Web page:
Community Woodlands

Warren Woods, Bodfari 2015

For 32 years, this woodland has been managed by three equally important objectives: social, environmental and financial.

The Warren Woods cover some 20 ha, including an old sand quarry that has been planted up and have been owned by the current owner’s family for 32 years. From the start, there have been three equally important management objectives: social, environmental and financial.

Silvicultural management and financial considerations

The woodland needs to at least break even, and in order to do so, it must be managed effectively, which in turn requires an understanding of the range of forest products that it can produce and the interventions required to do so. There are three main income streams:

  • The woodland is managed by a small local company that does the management in exchange for the timber from the harvesting rotation and coppice hazel.
  • The Woodlands Skills Centre, based within Warren Woods, pays a fee whenever the woodlands are used for courses and events.
  • The Woodland Skills Centre buys timber and coppice material from Warren Woods for its courses.

Social and landscape

The woodland is in the heart of the Clwydian Range AONB and adjoins Offa’s Dyke path, so it is important that it looks good from within the woodland and afar.

The owners wish the woods to be enjoyed by as many people as possible up to the level which they will sustain. There are no public rights of way, but the woodlands are open under permissive access at all times.

The owners have an agreement with Warren Woods Ltd., a not-for-profit Social Enterprise company trading as Woodlands Skills Centre, which allows for the woods to be used for many activities –courses in woodland management, coppicing and bushcraft, Forest School, holiday club and family holidays.

There is a long-standing agreement with Denbigh Scout Group allowing them to use the woods for their activities.

The woods are also used for a range of Social Forestry programmes with people of all ages with special needs; there are two permanent Forest School sites.

The woodlands are managed to minimise the impact of people without detracting from their enjoyment, chiefly by encouraging the use of a carefully constructed network of paths.

Community involvement is strengthened by the Board of Warren Woods Ltd. -six of the eight Directors live within sight of the woods –and by regular volunteering programmes involving local long-term unemployed people, children with special needs, and adults with learning difficulties.

In addition to the main woodland areas, there is also a heritage orchard, an arboretum, and community allotments, all with paths suitable for access by wheelchair users. A recent addition is a timber-frame, timber-clad, woodburner heated Centre building.


The simple biodiversity objective is that the woodland should support as many as possible of the species of plants and animals that would be expected to occur in a small woodland of this type, so no exotic tree species are planted, and work is carried out to create and maintain a range of habitats.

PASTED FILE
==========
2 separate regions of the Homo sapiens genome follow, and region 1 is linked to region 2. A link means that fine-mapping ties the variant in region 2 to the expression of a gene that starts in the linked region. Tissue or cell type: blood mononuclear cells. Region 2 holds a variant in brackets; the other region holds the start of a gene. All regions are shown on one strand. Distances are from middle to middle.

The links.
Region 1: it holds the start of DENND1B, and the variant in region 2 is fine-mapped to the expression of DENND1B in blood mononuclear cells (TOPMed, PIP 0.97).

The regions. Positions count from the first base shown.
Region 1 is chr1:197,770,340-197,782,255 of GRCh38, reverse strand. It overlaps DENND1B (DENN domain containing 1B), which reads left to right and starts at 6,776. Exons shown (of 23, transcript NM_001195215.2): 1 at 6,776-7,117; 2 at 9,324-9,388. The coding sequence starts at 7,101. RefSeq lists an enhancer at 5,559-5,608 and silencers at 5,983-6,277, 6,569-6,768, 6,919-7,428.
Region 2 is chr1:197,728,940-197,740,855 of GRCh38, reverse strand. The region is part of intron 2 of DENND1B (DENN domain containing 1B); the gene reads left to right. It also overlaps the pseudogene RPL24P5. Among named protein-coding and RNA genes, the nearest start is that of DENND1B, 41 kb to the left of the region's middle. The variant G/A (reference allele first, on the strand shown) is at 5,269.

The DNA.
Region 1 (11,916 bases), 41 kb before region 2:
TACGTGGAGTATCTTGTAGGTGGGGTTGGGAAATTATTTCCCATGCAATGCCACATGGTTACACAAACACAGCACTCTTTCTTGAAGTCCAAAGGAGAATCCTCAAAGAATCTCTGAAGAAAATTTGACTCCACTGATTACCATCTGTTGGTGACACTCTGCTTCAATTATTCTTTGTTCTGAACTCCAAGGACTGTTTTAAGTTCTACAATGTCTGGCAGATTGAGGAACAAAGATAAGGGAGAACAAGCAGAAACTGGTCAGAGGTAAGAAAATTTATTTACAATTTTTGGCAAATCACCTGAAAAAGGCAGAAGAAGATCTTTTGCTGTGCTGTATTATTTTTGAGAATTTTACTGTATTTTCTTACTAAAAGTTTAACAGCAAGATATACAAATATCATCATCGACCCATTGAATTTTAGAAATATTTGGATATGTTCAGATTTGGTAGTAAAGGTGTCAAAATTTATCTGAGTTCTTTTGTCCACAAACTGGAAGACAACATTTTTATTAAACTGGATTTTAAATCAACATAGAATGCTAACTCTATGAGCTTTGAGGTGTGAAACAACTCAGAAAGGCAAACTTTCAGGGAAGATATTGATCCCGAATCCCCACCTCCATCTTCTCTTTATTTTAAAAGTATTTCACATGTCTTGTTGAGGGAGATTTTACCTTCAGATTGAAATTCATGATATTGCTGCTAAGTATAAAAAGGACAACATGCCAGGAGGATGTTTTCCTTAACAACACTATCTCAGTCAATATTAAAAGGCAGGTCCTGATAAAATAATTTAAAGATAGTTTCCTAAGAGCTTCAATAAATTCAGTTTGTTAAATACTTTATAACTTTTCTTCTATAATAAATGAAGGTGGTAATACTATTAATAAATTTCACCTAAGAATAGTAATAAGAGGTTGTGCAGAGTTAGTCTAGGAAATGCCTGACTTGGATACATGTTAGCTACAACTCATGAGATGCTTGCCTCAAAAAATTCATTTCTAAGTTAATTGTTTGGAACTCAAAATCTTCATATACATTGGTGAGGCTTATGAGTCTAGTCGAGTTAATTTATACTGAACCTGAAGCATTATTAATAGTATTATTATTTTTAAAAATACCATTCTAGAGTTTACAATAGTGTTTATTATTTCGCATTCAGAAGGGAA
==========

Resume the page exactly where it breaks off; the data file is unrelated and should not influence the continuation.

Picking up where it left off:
This involves constant monitoring by individuals and groups, including the North Wales Wildlife Trust and a Home Education group working on the Open Air Laboratories (OPAL) project -a UK-wide citizen science initiative that allows the public to get hands-on with nature regardless of age, background or level of ability.

As part of these activities, the only pond originally on the site has been restored and two more created, plus a range of other habitats.

Lessons learnt

This is an inspirational project showing how quite a small woodland can, in the right hands, and with clear objectives, be used to enhance the lives of many local people with all levels of ability, many of whom would probably never otherwise have the opportunity to experience the pleasure of being in and learning about woodlands and what they have to offer.

Contact is made with an attractive and species-rich natural environment while learning woodland skills, bushcraft, and many other things. By giving people, some of whom have limited learning skills or physical ability; the opportunity to make something from wood and then take it away with them can greatly enhance self-esteem and confidence. For many others, just enjoying being in the woodland and enjoying the wildlife is a sufficient reward.

A very wide range of courses is offered, which attracts all sorts of people of differing ages and abilities. Courses, all of which are carried out on-site, are paid for individually by or on behalf of attendees and most of the materials used are produced on-site, as explained above. It is to be hoped that many more similar ventures will be established throughout the UK.

Judges: Dr John Good and Philippe Morgan


To contact the Centre:


Tel: 01745 710626

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